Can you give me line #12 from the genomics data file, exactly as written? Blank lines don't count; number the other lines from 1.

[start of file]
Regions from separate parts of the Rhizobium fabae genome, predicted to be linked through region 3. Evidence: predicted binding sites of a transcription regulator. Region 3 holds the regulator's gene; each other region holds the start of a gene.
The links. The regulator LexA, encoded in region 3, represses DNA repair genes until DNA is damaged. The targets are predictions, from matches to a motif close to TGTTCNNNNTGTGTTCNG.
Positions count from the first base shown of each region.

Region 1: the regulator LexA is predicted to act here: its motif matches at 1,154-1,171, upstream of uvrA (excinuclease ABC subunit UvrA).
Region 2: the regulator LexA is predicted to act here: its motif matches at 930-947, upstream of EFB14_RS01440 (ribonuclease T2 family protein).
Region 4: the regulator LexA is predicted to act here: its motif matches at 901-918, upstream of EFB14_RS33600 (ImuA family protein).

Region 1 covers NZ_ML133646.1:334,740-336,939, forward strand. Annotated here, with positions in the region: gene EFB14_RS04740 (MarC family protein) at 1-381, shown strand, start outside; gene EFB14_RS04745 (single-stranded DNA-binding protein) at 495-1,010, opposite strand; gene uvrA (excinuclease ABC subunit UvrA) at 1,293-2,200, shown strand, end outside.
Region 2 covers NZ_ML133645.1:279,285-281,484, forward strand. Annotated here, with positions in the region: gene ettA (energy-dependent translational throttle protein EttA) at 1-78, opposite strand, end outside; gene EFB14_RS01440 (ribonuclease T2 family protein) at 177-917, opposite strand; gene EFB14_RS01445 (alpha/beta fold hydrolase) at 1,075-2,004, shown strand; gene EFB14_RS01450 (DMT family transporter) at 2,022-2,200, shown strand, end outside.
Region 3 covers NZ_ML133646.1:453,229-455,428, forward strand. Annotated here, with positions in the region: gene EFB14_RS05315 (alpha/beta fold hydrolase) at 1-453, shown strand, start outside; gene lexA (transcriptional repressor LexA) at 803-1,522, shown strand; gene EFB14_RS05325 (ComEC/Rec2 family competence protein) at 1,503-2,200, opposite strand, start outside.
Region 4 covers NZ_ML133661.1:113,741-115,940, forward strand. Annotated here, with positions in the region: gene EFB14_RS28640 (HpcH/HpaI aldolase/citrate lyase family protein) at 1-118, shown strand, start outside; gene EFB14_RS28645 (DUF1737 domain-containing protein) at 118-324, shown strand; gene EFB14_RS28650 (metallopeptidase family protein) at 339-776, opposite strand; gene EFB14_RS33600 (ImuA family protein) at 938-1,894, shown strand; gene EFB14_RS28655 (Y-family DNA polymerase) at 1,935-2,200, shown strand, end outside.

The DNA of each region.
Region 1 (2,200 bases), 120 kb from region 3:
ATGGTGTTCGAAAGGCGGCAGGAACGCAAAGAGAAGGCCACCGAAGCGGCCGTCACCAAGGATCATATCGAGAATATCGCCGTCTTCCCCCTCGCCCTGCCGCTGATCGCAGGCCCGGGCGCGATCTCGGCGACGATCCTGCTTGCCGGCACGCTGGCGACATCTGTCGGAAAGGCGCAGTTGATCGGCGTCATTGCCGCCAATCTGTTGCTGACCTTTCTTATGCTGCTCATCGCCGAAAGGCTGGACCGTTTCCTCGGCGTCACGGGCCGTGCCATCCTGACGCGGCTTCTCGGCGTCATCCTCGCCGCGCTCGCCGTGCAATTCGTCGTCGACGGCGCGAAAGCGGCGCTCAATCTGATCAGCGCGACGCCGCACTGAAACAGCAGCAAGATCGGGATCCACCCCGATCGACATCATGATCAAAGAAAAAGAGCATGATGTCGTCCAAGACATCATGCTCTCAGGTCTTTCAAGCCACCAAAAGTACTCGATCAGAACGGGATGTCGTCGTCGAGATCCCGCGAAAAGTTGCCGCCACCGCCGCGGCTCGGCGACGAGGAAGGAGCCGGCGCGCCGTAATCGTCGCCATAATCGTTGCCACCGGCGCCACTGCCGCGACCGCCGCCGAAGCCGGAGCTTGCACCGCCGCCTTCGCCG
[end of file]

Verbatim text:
Region 1 (2,200 bases), 120 kb from region 3: